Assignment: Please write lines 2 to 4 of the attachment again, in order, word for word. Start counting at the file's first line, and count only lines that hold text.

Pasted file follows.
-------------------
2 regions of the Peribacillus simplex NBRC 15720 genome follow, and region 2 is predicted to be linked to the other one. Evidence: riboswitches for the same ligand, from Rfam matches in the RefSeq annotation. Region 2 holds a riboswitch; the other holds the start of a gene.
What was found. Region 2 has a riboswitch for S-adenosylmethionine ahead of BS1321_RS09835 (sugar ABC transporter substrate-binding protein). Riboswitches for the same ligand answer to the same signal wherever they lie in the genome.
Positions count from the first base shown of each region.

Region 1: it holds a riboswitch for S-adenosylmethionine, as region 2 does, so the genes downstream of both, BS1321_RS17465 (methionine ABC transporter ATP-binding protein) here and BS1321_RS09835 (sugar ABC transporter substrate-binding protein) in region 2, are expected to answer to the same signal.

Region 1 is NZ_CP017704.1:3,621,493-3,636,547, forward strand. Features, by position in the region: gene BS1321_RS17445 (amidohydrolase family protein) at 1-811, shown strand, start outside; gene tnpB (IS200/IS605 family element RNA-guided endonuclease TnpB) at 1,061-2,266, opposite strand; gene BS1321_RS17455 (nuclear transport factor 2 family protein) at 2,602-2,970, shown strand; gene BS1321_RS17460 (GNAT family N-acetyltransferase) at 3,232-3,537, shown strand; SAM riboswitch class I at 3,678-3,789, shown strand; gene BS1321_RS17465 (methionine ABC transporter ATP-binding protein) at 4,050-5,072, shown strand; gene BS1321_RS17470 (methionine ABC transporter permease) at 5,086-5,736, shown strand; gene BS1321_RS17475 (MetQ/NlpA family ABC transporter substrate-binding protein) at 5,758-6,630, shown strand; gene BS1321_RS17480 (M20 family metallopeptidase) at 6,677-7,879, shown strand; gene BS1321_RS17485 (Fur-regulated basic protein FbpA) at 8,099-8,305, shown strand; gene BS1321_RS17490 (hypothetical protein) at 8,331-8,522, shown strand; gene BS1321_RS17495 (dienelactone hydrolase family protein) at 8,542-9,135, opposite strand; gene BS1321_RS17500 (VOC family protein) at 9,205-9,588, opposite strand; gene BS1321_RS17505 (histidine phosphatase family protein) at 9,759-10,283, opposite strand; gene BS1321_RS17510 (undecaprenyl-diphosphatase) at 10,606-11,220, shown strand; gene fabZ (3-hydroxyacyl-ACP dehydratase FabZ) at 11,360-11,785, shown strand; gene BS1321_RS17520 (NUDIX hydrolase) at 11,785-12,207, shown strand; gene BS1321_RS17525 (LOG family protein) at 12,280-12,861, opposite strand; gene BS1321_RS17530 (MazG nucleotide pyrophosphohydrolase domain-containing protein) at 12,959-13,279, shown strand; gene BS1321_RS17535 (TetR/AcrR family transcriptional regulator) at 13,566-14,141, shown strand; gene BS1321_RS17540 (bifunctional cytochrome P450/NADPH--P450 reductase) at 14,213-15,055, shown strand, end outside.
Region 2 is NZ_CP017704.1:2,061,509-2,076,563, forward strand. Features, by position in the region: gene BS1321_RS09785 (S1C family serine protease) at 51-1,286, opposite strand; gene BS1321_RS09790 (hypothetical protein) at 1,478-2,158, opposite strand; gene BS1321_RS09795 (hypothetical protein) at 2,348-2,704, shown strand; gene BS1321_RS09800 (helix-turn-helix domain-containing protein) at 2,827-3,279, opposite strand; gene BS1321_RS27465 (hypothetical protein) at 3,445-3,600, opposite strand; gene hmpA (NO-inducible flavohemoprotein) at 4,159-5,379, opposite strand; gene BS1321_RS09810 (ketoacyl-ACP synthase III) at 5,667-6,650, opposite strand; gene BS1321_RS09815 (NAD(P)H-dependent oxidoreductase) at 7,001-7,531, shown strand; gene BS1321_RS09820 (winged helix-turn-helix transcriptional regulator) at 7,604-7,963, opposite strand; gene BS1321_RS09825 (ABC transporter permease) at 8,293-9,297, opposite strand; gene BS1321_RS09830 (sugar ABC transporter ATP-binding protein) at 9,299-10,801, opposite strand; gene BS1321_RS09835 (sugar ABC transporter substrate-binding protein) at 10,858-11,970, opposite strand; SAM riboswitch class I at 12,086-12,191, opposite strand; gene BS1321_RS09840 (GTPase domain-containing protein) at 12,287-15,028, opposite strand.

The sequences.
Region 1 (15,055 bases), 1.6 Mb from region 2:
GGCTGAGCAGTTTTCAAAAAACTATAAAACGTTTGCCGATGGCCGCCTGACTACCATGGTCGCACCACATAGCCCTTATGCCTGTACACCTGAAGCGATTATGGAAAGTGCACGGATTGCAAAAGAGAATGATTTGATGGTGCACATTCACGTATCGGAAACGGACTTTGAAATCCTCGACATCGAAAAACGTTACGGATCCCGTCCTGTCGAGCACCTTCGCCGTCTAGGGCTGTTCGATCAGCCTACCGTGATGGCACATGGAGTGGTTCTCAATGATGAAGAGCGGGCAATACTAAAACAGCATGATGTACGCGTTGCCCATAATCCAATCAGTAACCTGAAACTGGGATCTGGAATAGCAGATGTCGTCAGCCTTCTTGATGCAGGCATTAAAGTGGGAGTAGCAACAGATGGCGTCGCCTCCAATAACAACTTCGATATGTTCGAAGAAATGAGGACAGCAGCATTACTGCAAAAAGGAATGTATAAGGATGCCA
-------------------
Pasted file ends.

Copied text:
What was found. Region 2 has a riboswitch for S-adenosylmethionine ahead of BS1321_RS09835 (sugar ABC transporter substrate-binding protein). Riboswitches for the same ligand answer to the same signal wherever they lie in the genome.
Positions count from the first base shown of each region.

Region 1: it holds a riboswitch for S-adenosylmethionine, as region 2 does, so the genes downstream of both, BS1321_RS17465 (methionine ABC transporter ATP-binding protein) here and BS1321_RS09835 (sugar ABC transporter substrate-binding protein) in region 2, are expected to answer to the same signal.